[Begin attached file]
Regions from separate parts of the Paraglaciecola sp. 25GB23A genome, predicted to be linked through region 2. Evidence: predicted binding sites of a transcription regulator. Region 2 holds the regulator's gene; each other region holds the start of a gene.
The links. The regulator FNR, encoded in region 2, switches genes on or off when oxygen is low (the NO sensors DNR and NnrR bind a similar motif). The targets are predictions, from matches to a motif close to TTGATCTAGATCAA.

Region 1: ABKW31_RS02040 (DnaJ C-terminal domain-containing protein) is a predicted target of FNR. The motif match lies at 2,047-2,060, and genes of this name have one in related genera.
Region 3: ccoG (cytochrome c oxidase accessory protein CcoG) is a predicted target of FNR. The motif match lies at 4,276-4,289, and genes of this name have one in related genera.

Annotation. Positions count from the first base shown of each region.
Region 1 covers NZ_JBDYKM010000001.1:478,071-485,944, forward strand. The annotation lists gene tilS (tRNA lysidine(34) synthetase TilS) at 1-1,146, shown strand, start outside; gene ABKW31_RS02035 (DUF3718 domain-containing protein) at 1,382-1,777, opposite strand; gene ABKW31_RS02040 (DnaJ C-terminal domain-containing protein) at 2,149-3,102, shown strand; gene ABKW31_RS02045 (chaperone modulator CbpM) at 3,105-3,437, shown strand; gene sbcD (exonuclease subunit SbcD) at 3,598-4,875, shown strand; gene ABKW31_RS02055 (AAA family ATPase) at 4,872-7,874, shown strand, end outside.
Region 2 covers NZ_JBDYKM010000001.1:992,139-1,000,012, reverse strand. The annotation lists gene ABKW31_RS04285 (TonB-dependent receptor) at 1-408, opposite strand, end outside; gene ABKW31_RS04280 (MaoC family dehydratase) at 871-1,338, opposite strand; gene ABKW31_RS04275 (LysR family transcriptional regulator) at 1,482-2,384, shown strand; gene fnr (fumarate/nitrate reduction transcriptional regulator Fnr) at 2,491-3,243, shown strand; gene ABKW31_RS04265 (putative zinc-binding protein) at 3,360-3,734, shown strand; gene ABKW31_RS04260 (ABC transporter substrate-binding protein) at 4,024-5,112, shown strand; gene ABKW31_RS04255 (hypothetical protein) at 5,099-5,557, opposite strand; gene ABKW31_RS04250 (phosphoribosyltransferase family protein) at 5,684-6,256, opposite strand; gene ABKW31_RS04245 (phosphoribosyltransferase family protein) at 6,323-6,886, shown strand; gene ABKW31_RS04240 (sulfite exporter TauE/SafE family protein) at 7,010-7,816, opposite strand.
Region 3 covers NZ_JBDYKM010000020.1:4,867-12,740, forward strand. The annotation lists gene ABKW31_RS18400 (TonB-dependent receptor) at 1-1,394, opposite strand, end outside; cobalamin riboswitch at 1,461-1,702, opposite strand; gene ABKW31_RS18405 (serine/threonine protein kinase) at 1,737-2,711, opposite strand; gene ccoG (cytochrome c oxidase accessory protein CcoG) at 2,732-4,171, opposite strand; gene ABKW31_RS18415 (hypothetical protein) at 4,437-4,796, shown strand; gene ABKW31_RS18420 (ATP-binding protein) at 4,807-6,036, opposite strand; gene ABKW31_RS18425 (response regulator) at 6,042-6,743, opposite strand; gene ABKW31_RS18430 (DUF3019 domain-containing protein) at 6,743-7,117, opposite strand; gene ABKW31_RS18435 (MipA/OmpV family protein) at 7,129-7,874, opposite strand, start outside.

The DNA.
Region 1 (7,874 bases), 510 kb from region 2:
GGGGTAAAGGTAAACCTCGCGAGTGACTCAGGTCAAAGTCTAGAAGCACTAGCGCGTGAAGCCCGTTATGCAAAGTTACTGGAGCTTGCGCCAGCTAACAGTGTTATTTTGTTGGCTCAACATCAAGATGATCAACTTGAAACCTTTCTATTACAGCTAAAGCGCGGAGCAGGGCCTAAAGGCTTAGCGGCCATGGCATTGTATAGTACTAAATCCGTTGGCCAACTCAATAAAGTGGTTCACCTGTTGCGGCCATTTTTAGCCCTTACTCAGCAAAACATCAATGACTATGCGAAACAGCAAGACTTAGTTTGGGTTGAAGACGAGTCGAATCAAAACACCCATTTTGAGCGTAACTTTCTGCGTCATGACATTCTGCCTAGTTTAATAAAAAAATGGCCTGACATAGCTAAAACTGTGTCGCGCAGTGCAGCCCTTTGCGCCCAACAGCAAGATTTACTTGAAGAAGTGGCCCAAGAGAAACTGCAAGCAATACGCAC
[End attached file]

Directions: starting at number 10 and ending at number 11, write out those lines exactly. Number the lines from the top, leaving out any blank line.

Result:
Region 1 (7,874 bases), 510 kb from region 2:
GGGGTAAAGGTAAACCTCGCGAGTGACTCAGGTCAAAGTCTAGAAGCACTAGCGCGTGAAGCCCGTTATGCAAAGTTACTGGAGCTTGCGCCAGCTAACAGTGTTATTTTGTTGGCTCAACATCAAGATGATCAACTTGAAACCTTTCTATTACAGCTAAAGCGCGGAGCAGGGCCTAAAGGCTTAGCGGCCATGGCATTGTATAGTACTAAATCCGTTGGCCAACTCAATAAAGTGGTTCACCTGTTGCGGCCATTTTTAGCCCTTACTCAGCAAAACATCAATGACTATGCGAAACAGCAAGACTTAGTTTGGGTTGAAGACGAGTCGAATCAAAACACCCATTTTGAGCGTAACTTTCTGCGTCATGACATTCTGCCTAGTTTAATAAAAAAATGGCCTGACATAGCTAAAACTGTGTCGCGCAGTGCAGCCCTTTGCGCCCAACAGCAAGATTTACTTGAAGAAGTGGCCCAAGAGAAACTGCAAGCAATACGCAC